We will simulate one study examining our IQ
training program. The IQ in the control condition has M = 100, SD = 15, and in
the experimental condition the average IQ has improved to M = 106, SD = 15. We
will randomly select the sample size, and draw between 20-50 participants in each condition.

Our simulated results for a single
simulation (see the code below) for the control condition gives M=97.03, and
for the experimental condition gives M = 107.52. The difference (of the
experimental condition – the control condition, so lower scores mean better
performance in the experimental condition) is statistically significant,

*t*(158) = 2.80,*p*= 0.007. The effect size Hedges’*g*= 0.71. This effect size overestimates the true effect size substantially. The true effect size is*d*= 0.4 – calculate this for yourself.
Run
the code in assignment 6 (I'm skipping some parts I do use in teaching - feel free to run that code to explore variation in correlations) to see the data. Remove the # in front of the set.seed line to get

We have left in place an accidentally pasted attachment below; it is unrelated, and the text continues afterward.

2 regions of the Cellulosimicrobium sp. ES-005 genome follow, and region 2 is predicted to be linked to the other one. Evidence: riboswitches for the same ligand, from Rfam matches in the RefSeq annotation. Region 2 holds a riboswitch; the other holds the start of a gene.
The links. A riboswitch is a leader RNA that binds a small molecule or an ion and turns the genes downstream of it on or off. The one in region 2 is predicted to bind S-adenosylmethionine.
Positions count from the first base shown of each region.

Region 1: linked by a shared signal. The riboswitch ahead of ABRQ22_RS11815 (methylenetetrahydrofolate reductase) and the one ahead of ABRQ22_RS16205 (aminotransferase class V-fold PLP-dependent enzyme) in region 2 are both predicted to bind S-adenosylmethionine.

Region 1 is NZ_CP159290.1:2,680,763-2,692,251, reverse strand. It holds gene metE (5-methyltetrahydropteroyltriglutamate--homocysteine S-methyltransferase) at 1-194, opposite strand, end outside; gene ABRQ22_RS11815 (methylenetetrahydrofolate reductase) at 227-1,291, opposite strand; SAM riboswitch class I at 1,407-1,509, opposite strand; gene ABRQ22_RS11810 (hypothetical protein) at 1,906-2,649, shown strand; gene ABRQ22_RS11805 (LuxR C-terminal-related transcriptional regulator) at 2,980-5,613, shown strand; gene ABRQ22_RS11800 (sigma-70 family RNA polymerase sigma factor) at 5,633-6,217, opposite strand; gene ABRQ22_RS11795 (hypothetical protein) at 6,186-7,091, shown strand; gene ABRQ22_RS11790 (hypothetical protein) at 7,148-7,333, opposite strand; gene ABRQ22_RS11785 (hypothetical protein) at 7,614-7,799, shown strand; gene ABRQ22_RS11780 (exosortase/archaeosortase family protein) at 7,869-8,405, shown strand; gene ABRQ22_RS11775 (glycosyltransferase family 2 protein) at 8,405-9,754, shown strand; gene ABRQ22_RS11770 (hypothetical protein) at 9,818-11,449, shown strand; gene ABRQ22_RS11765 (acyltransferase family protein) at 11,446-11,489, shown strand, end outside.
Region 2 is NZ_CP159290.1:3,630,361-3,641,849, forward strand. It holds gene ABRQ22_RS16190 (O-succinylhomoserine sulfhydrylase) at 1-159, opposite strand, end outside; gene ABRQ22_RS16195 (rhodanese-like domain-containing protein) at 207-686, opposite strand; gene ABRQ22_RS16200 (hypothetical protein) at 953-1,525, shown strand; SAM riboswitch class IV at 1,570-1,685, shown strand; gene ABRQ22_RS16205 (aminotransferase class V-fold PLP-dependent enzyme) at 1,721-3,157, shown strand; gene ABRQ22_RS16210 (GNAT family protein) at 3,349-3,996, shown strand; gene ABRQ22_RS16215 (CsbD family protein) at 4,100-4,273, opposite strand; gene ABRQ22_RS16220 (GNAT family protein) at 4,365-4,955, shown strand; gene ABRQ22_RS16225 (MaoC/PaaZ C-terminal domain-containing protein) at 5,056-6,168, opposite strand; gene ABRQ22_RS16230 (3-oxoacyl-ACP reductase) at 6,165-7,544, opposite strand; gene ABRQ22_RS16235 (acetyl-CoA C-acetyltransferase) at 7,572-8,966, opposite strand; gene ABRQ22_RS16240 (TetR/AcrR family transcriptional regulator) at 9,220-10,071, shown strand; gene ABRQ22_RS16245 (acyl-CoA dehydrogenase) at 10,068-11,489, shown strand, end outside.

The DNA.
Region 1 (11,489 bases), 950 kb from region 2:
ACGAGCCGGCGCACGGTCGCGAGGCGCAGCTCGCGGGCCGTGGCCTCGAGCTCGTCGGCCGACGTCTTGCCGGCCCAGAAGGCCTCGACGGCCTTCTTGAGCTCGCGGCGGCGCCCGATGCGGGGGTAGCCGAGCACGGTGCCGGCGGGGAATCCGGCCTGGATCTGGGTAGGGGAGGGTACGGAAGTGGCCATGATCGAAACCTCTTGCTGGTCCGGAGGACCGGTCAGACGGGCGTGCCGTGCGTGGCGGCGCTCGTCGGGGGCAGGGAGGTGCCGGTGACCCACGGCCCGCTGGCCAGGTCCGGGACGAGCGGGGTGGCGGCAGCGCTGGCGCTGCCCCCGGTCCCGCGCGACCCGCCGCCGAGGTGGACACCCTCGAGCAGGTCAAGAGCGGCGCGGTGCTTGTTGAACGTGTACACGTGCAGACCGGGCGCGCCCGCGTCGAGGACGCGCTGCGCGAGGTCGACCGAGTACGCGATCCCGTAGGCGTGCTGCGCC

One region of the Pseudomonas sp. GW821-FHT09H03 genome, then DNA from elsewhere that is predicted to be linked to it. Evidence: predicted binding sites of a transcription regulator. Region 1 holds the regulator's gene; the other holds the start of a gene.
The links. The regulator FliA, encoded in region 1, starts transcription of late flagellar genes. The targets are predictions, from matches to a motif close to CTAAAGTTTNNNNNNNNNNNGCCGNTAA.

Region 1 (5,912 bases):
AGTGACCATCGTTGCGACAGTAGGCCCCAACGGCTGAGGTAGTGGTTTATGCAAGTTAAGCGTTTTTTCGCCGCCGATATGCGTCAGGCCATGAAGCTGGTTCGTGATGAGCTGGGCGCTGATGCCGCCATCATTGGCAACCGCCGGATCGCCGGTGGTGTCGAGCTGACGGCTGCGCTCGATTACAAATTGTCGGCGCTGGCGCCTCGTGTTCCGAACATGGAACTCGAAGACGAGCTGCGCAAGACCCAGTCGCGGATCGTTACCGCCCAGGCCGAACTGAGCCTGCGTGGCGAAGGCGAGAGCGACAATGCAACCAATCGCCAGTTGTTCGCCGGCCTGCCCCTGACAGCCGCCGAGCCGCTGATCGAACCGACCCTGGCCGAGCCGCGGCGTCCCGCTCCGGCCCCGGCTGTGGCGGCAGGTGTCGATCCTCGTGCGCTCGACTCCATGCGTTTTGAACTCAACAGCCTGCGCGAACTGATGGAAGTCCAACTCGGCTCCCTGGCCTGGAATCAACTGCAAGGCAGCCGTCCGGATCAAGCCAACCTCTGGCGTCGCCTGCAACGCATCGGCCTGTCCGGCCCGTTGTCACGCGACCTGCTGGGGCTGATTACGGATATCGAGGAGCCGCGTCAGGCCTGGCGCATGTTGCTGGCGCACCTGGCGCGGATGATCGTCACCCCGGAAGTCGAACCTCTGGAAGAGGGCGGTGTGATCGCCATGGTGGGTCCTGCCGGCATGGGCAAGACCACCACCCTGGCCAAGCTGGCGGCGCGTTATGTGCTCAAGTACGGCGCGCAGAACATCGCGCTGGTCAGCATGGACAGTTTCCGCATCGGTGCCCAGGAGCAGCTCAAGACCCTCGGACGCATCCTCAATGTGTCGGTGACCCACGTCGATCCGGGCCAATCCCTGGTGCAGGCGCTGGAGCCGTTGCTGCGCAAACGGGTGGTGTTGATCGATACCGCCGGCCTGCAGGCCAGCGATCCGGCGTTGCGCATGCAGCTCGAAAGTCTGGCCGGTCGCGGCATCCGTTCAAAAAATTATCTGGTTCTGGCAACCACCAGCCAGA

the same result as in this example.

**Assignment 6**

If we perform a
meta-analysis, we get almost the same result - the calculations used by the meta
package differ slightly (although it will often round to the same 2 digits
after the decimal point), because it uses a different (Wald) type of tests and
confidence interval – but that’s not something we need to worry about here.

Run the simulation a number
of times to see the variation in the results, and the similarity between the
meta-analytic result and the

*t*-test.
The meta-analysis compares the
meta-analytic effect size estimate (which in this example is based on a single
study) to zero, and tests whether the difference from zero is statistically
significant. We see the estimate effect size

*g*= 0.7144, a 95% CI, and a z-score (2.7178), which is the test statistic for which a*p*-value can be calculated. The*p*-value of 0.0066 is very similar to that observed in the*t*-test.